Ethiopian Parliament hardens stance on Tigray region

Relations between Ethiopia’s federal government and the northern Tigray region have been deteriorating after the latter unilaterally held elections last September in defiance of the central government’s decision to postpone national polls due to Covid-19.

Now the Upper House of the Federal Parliament has voted to exclude the region from official matters on the floor. The House of Federation (HoF) imposed a range of harsh measures, including budget cuts, against the region.

The move by HoF comes only one day after TPLF, the ruling Tigray People’s Liberation Front in the region, ordered its members working in various federal government positions, including 38 of its members in Parliament, to resign and return to the headquarters.

TPLF argued that its members can no longer be a part of a government which has extended its mandate “illegally and unconstitutionally”.

Previously, TPLF has vowed to end its relationship with the central government after October 5.

The central government has declared Tigray elections “null and void”.

Although Abiy has ruled out military action to stop the election, government officials and ethnic Tigrayian opposition parties have been calling upon the government to take punitive measures against the newly-elected regional government.

As well as subsidiary budget cuts, the House of Federation has decided to cut ties with the Tigray regional government, which the federal government says is operating illegally.

It has also banned all federal institutions from making any contacts with the newly-formed regional council and executive branch.

TPLF leaders have immediately rubbished the decisions by the House.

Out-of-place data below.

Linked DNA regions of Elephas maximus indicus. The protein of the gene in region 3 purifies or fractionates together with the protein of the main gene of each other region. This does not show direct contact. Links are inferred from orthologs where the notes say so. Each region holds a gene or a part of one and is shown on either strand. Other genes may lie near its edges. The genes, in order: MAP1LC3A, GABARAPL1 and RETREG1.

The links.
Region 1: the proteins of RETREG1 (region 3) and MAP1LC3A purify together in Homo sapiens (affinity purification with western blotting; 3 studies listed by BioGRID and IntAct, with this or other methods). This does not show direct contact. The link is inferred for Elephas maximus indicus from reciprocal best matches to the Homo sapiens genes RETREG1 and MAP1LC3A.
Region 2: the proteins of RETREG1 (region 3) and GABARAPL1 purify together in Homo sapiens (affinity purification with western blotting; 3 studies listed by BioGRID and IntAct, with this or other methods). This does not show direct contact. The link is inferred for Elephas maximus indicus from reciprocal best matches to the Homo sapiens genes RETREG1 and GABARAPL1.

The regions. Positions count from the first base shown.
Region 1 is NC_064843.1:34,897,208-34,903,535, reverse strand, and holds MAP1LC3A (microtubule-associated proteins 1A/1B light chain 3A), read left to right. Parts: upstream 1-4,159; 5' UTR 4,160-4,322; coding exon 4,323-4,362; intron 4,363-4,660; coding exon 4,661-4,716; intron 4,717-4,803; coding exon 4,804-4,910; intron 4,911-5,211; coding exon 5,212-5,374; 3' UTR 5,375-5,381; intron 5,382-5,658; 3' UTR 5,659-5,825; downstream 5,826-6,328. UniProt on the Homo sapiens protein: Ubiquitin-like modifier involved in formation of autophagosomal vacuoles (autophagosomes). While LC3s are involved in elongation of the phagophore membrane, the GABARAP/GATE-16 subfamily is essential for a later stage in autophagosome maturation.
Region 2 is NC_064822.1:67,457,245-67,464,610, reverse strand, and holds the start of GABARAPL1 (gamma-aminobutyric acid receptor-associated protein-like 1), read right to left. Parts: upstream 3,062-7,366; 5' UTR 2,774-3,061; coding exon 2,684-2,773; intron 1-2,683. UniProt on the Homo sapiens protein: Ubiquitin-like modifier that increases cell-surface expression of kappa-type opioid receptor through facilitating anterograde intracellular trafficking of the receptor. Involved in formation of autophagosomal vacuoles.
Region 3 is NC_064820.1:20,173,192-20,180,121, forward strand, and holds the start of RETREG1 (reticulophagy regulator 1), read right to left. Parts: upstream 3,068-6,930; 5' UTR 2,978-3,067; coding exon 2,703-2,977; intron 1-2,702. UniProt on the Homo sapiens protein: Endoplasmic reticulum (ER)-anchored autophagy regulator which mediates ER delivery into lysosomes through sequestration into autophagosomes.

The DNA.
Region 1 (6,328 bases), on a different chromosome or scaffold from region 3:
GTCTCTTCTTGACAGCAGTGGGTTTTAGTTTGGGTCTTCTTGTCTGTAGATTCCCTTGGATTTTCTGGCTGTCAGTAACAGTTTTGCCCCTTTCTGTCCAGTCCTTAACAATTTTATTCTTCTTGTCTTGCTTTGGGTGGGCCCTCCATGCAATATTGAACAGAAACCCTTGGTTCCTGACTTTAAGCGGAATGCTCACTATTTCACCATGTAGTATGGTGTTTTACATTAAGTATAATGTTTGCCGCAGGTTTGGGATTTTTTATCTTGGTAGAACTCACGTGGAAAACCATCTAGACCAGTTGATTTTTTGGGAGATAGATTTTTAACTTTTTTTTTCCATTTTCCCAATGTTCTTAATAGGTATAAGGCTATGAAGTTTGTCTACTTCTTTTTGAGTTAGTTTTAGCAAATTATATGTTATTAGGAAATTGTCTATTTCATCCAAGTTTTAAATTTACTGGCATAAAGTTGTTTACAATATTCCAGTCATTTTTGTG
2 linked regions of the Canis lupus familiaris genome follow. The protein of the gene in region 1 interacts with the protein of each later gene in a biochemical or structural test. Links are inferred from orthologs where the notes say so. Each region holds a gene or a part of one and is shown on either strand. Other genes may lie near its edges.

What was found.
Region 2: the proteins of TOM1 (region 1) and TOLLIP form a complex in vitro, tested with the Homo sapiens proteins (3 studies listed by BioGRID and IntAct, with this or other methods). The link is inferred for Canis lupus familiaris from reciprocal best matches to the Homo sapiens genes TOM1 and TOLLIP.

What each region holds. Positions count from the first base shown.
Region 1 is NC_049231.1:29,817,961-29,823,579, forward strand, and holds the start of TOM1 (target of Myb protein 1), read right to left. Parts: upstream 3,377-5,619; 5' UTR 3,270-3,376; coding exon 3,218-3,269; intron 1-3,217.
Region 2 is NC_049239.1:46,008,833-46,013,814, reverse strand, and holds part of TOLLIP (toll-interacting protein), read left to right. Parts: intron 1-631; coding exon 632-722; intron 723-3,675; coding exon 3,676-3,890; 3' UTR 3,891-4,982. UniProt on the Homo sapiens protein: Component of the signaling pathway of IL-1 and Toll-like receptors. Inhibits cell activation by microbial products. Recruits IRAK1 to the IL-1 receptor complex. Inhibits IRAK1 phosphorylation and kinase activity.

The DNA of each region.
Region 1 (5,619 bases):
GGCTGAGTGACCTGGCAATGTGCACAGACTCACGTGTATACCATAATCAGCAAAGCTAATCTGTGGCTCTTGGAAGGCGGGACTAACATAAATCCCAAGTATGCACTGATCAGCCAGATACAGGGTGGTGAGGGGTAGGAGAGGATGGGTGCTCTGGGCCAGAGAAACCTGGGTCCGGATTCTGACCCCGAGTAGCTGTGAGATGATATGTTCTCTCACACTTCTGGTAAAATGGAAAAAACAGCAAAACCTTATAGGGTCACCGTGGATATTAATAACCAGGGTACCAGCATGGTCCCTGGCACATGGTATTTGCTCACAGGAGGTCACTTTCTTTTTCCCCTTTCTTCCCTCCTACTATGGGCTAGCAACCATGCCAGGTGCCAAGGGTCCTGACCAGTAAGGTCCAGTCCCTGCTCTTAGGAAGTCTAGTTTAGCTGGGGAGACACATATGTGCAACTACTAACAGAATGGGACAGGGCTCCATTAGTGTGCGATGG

They said the House, which extended its mandate “unconstitutionally”, has no legal grounds to pass such “unacceptable” decisions.

“Currently, the Cabinet, including the prime minister, as well as members of the House of People’s Representatives and the House of Federation, have no legal authority,” TPLF spokesperson Getachew Reda told BBC Amharic.

“It is unlikely that there would be any legal relationship with these bodies,” he said, adding: “Any political decision from those bodies under federal government will not be recognised in Tigray.”

The former Ethiopian Communication Minister further went on to say that Tigray State will continue its relations only with the judiciary, the army, the diplomatic missions and various social and economic services until the “country gets a chance to form a government in the right way”.

The Speaker of the House of Federation, Mr Adam Farah, told local media a
few days ago that “the State has so far endangered the constitution” and that there is a constitutional basis for action.

Per the decision of the Upper House, the federal government liaises only with the “legal institutions” in the Tigray state, including the city and Kebele administrations, to deal with the region’s development and basic service needs.

Implementation of these decisions will be monitored by the Speaker of the House of Federation and the relevant standing committees of the House.

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